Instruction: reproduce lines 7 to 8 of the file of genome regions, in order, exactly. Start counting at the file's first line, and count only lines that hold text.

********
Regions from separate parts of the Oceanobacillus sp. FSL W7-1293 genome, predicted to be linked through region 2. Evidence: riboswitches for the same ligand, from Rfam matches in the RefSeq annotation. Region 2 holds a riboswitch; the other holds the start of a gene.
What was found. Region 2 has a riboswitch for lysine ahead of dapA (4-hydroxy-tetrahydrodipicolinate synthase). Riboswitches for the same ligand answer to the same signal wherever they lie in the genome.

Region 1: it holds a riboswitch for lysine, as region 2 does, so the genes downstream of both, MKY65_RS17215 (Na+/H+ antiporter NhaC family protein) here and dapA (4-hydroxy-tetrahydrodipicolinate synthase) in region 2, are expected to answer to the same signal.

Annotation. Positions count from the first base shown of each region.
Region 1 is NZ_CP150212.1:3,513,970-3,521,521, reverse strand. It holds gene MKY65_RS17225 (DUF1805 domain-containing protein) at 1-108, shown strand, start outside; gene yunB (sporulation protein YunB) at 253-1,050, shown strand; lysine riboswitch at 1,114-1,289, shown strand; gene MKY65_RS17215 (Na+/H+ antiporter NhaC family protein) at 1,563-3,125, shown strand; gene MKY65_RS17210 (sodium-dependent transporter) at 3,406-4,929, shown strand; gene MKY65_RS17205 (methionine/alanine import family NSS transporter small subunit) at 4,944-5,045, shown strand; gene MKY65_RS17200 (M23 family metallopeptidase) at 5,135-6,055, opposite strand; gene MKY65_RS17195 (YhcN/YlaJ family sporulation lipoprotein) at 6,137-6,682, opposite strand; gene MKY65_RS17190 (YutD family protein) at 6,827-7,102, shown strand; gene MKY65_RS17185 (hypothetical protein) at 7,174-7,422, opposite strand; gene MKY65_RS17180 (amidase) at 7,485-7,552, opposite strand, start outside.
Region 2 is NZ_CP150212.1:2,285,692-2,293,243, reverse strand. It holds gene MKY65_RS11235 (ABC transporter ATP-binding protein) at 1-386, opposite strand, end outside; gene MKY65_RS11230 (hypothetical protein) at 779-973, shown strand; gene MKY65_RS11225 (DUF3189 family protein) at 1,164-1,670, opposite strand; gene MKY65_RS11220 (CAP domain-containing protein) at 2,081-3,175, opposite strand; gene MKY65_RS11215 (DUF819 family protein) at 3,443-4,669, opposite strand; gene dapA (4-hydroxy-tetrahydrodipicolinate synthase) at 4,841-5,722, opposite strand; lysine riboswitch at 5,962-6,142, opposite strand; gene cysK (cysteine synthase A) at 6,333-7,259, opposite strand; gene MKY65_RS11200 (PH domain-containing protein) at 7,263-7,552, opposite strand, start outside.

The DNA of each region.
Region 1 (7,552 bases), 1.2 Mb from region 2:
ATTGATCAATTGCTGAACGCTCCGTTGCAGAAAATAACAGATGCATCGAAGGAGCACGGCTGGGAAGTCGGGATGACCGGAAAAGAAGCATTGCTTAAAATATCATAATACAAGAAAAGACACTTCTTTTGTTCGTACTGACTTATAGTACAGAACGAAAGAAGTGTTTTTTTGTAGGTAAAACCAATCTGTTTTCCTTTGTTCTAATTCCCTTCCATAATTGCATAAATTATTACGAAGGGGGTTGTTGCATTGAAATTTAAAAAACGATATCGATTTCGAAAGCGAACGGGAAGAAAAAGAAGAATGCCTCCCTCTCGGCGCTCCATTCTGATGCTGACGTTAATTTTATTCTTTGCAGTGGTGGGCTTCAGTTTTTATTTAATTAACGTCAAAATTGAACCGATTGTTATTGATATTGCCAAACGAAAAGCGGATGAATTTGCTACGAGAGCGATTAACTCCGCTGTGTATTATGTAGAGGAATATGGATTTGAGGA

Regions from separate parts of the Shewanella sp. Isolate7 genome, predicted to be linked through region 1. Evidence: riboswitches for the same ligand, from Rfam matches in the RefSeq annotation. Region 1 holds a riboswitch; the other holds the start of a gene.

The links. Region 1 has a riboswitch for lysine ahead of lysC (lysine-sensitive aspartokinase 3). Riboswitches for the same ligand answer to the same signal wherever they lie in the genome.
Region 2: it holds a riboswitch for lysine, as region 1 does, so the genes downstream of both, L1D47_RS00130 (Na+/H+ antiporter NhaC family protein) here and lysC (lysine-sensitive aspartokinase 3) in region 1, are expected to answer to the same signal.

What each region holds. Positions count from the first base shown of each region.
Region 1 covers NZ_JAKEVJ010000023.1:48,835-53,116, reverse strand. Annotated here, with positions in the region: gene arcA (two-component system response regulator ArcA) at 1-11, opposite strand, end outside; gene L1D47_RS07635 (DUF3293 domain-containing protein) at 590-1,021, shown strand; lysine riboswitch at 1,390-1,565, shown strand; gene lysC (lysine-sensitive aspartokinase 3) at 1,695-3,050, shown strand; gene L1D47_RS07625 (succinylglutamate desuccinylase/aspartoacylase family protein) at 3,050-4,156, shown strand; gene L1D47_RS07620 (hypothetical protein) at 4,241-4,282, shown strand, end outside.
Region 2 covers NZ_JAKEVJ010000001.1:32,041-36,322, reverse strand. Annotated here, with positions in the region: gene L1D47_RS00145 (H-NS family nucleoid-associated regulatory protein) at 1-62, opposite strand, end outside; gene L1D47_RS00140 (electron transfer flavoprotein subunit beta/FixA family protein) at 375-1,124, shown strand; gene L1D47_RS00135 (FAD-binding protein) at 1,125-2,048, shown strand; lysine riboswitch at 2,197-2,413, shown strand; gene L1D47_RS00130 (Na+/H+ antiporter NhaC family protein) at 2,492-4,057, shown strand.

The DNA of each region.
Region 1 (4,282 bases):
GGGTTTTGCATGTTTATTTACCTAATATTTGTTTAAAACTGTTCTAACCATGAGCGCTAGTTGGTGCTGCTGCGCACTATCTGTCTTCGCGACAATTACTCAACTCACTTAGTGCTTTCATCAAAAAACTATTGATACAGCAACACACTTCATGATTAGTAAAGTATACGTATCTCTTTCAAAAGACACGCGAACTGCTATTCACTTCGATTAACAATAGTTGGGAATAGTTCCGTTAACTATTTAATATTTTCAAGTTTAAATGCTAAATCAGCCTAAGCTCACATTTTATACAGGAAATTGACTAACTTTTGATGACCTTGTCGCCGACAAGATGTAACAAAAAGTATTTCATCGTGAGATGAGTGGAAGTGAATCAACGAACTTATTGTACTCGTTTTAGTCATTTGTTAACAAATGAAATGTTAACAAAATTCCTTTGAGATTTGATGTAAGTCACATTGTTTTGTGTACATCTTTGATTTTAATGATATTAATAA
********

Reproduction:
The DNA of each region.
Region 1 (7,552 bases), 1.2 Mb from region 2: